Dog owners have proven and established how their dogs affect their lives tremendously. Dogs, with all their emotional and hilarious quirks, can lift up our moods, alleviate our stresses, keep us mentally and physically active, make us feel safe, and help us adjust to major life changes. Also, having a dog to take care for can add value and meaning to our daily lives.
Dogs undoubtedly do so many great things for us humans, that is why it is never difficult to love them. But turning the tables around, what are we contributing to the lives of our dear dogs? How do we know that we are treating them as well as they wish we would? What emotions do they convey when they communicate to us? And what can we do to make them feel that they are appreciated and cherished?
Acknowledging their emotions
You can argue with it, but the truth is, dogs have real emotions. In fact, experts say that a dog’s emotions are relatively more advanced, if not the most advanced, compared to other animals. A happy dog would bounce around, wag its tail, and run all over with so much bliss, and it would be too obvious. He or she would fall limply on the floor with his sad eyes when he’s not in the mood for a walk, and it would be way too obvious. This just shows us that dogs feel what they feel in its purest form, whether happiness or sorrow. Information about Happy Dog can be read by clicking here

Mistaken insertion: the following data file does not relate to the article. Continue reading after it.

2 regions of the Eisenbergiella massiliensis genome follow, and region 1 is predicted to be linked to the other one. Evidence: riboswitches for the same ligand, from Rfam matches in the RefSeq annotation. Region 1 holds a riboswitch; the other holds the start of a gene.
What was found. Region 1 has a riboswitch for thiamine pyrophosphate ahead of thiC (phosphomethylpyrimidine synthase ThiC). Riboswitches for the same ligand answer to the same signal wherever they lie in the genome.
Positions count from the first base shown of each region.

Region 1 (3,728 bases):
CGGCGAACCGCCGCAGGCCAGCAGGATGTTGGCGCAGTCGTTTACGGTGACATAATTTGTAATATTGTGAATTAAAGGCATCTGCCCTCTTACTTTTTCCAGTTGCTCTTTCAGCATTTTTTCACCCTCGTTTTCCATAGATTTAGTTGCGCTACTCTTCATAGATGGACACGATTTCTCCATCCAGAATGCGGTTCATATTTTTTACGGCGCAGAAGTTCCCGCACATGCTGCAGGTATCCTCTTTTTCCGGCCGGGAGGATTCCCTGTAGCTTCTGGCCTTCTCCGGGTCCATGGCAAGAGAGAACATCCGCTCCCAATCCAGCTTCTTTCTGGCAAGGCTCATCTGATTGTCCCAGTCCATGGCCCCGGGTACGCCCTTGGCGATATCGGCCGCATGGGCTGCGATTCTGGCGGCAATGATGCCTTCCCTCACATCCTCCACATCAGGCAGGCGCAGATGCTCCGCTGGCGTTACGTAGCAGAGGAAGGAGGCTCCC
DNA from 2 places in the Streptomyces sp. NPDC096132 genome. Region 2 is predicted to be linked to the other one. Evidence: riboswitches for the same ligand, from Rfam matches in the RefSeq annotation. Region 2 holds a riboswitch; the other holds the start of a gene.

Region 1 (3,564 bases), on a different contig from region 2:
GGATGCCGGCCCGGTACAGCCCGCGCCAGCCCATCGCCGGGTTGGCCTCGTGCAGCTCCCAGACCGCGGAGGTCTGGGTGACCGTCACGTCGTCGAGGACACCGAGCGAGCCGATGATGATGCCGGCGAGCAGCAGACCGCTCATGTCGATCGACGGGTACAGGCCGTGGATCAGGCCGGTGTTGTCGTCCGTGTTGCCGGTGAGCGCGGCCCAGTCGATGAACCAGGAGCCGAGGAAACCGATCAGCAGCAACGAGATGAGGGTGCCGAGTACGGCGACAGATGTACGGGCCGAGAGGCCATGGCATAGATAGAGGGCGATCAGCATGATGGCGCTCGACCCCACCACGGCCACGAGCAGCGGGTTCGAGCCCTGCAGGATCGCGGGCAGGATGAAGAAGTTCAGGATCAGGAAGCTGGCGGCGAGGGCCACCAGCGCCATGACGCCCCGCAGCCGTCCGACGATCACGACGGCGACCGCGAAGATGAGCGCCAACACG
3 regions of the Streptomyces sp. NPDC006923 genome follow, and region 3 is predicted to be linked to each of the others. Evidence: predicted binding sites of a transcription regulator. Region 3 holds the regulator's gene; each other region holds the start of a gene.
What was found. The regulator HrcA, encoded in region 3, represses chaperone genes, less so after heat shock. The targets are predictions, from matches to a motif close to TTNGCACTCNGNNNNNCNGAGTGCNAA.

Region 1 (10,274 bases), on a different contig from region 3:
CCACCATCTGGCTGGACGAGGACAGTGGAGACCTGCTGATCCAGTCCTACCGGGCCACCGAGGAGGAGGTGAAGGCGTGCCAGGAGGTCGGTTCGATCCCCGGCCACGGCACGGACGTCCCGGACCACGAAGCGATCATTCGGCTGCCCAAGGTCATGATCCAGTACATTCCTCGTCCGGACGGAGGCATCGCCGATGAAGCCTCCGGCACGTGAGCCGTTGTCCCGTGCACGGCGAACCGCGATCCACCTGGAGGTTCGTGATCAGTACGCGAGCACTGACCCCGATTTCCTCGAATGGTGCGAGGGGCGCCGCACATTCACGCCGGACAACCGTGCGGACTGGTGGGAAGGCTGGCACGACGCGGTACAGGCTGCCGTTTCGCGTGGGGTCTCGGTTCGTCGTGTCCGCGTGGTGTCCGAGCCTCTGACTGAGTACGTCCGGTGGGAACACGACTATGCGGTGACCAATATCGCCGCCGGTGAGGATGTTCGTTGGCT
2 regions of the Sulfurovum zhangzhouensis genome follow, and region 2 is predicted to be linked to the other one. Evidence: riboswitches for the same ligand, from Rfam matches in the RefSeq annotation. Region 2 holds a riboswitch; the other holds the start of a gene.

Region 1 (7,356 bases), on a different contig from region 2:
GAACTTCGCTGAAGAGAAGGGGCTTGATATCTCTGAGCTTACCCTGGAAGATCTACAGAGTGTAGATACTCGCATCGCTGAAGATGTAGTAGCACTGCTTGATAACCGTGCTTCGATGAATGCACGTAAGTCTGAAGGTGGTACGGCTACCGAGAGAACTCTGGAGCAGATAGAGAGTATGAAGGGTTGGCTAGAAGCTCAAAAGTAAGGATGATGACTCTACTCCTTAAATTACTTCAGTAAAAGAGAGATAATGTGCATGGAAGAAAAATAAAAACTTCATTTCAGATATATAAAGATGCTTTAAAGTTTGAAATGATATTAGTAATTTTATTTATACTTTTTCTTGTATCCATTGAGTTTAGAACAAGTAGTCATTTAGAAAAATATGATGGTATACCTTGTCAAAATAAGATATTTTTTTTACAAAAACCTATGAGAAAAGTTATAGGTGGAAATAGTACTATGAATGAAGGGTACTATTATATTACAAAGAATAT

A dog’s version of laughing could be seen when they breathe fast and enthusiastically. Typically, this excited exhalation is distinct from their normal panting. Try observing your dog’s breathing during play. The breathing with a hint of a chuckle is a happy laugh. A joyful emotional experience is necessary for dogs to help them build trust and confidence.
Humans react to sadness and grief in a predictable way, mostly by crying. With dogs, however, they do process sadness differently. When a dog is in sorrow, he or she shows signs of distress, such as sleeping problems, anxiety, fear, and loss of appetite. But just like people, dogs typically take their time grieving to cope with whatever stress they are experiencing. Some dogs take two weeks to fully cope, while some take several months. This emotional aspect of dogs is very crucial especially when dealing with the loss of a family member or a pet companion.
Most dog owners would know exactly that dogs do get jealous. For example, when a dog owner pets or pays attention to other dogs, his or her dog might react in two ways – they might feel insulted and sit at a distance, or they may try to be playful and get their owner’s attention. And when that doesn’t work, they can start being aggressive. It is not only that they get jealous, but this emotion in dogs also shows that they are very territorial.
It is very evident when dogs did something they know will upset their caretakers – the sad eyes, fallen ears, lowered head, and hunched posture will give them away. However, this emotional aspect is most apparent because they expect a disciplinary measure for what they did. The hunched posturing, in particular, depicts a sense of submission and anxious apprehension rather than actual guilt or shame. If you are interested in knowing about Some inspiring stories of dog, click at http://www.woofworldpa.com/inspiring-stories-dog-inspiring-true-stories-dogs-mans-best-friends/
As dog owners, we are supposed to understand our dogs, so we will be able to recognize and be aware of their emotional and even hilarious behaviors. Engaging them in human interaction, and indoor and outdoor play will allow them to express their feelings better.